Friday 11 August 2023

Is the Iberian lynx further endangered by the devastating Algarve wildfires of 2023?

Iberian lynx in the wild. Highly endangered. Image: Pinterest.

No one has mentioned this but it seems to me that the highly endangered Iberian lynx - perhaps the world's most endangered cat species - is now under further threat to its survival in the wild: the massive wildfires in the Algarve region of Portugal which is exactly were the Iberian lynx lives!

RELATED: Climate change and illegal water extraction add to threats against Iberian lynx

Even without the fires, the temperatures have been so high in the Algarve and other parts of Portugal and Spain that they present a threat alone it would seem to me. What about water courses drying up and the lynx failing to get enough water or its prey animals such as hares and rabbits dying because of the temperatures and drought? The temperatures have been hitting the mid-to-high 40 degrees Celsius in parts.

RELATED: Iberian lynx – comprehensive treatise focusing on conservation 2022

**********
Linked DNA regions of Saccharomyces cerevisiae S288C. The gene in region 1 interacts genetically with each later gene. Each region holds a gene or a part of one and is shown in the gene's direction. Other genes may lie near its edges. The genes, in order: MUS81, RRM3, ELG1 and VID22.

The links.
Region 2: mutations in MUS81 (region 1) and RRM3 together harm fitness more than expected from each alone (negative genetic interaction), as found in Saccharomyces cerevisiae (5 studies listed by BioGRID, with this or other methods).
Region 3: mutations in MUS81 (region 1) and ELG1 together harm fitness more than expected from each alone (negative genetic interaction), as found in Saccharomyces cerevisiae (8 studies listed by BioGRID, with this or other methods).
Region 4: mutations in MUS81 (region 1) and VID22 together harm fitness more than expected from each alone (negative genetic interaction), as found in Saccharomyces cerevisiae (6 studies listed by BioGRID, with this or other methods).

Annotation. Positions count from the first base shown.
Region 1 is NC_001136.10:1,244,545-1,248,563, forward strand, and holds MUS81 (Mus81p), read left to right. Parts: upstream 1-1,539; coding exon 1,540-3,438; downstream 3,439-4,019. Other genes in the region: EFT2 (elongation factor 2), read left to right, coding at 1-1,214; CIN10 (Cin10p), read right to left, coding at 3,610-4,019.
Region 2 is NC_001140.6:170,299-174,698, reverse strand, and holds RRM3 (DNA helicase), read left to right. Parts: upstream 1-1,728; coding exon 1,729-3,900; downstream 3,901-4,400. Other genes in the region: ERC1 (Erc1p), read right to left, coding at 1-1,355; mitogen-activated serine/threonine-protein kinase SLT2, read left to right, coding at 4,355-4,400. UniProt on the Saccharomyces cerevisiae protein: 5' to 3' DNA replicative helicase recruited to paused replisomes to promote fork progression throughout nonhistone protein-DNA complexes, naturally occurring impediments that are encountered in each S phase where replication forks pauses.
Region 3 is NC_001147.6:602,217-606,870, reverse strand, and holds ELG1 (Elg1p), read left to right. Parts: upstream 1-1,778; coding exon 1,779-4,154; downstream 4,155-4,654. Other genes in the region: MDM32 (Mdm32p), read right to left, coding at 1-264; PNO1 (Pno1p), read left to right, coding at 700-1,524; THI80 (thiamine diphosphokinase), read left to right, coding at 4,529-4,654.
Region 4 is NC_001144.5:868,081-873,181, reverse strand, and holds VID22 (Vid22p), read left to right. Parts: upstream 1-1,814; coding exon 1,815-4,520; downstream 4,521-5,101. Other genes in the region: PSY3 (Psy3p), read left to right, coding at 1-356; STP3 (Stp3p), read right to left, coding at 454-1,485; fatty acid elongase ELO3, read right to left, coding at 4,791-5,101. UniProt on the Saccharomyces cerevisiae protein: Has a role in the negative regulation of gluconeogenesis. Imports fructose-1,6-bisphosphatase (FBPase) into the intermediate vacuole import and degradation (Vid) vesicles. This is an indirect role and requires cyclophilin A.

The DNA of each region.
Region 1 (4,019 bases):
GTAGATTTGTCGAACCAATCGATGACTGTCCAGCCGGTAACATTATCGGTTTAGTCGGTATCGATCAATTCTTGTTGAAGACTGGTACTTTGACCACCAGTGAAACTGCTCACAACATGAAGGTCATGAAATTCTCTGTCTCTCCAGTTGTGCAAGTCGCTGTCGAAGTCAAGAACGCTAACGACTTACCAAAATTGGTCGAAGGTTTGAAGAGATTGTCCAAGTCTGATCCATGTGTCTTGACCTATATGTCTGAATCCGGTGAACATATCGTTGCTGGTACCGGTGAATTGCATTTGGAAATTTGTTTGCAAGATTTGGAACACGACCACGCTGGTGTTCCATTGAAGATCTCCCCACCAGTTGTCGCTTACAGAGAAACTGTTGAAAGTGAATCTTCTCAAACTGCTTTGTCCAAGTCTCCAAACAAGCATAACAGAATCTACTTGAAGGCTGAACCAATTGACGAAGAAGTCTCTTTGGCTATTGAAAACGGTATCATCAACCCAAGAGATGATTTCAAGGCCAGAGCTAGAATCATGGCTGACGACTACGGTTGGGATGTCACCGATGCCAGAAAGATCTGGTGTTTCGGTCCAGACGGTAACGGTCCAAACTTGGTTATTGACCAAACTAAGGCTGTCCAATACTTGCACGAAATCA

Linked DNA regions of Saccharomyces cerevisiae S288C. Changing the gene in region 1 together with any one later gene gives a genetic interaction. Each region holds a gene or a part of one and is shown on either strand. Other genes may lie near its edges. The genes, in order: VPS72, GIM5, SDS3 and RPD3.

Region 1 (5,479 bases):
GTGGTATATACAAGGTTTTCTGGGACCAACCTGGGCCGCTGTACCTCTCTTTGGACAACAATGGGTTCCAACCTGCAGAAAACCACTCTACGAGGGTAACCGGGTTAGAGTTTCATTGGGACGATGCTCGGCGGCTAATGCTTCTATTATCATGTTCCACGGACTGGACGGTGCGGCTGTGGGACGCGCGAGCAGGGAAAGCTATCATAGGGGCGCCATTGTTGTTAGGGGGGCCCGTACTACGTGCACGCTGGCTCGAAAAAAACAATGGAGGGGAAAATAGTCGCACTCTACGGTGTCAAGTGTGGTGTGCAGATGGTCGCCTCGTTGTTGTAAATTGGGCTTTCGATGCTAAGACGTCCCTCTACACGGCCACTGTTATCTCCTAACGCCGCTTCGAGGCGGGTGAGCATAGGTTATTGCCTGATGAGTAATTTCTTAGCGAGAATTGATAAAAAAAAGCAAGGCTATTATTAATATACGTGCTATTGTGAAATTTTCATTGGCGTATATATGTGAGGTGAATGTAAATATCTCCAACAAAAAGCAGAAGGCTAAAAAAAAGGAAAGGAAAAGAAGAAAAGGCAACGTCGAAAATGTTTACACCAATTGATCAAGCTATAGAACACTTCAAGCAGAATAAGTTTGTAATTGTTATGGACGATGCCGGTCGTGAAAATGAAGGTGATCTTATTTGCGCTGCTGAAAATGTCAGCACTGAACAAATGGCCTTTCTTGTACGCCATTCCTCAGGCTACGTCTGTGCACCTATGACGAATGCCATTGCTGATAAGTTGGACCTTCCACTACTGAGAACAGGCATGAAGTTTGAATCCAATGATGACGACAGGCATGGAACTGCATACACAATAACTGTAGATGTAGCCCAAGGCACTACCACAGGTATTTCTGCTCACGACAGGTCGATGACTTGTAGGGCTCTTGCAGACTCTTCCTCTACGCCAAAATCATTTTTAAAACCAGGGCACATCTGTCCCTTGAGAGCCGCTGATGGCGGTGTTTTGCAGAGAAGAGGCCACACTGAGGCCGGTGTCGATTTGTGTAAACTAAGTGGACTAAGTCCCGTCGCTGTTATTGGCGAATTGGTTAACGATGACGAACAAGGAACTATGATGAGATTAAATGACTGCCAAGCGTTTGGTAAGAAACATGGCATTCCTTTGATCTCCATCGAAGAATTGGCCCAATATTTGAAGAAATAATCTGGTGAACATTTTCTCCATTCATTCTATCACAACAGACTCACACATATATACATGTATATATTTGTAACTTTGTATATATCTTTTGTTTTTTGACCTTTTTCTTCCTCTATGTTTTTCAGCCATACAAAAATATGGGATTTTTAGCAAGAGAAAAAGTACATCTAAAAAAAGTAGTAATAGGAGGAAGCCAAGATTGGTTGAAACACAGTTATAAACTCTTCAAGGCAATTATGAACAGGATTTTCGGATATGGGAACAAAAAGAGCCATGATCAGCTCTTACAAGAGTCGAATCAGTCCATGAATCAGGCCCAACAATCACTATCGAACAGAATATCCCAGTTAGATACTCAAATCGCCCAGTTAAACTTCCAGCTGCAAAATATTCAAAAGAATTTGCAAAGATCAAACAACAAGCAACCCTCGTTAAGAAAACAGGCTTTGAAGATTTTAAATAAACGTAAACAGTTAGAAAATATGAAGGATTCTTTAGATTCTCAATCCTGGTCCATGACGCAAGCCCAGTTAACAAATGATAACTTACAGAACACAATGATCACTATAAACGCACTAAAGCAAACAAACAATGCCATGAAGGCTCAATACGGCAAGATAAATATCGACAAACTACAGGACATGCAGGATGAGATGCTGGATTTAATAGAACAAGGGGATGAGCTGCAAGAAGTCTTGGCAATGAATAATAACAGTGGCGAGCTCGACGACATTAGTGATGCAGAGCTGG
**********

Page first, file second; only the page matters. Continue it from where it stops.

I have two maps: one of the area of distribution of the Iberian lynx and one of the area of extreme temperature and danger to wildfires as published on The lynx distribution map is by me.

The Iberian lynx distribution

Marked Area What It Means
Green Line This encloses the wider area that contains fragmented habitat where this wild cat is believed to be extinct. You can zoom back to see the big picture
Red Line This contains the wider area around the Parque Nacional de DoƱana. The park is a place where the Iberian lynx is known to be found and the wider area where they are also found.
Blue Areas (2) These are the areas where this wild cat is known to live. The population in the park is estimated at 24-33 and in the eastern Sierra Morena (the “stronghold”) 60-110 (2009). Please note that the effective population size (breeding adults) is much less at about 50 in the Sierra Morena.

Where the wildfires are

As you can see the distribution of the Iberian lynx very much overlaps with the fire zone. And the high temperatures are much wider.

Surely this of concern to the wildlife conservationists?

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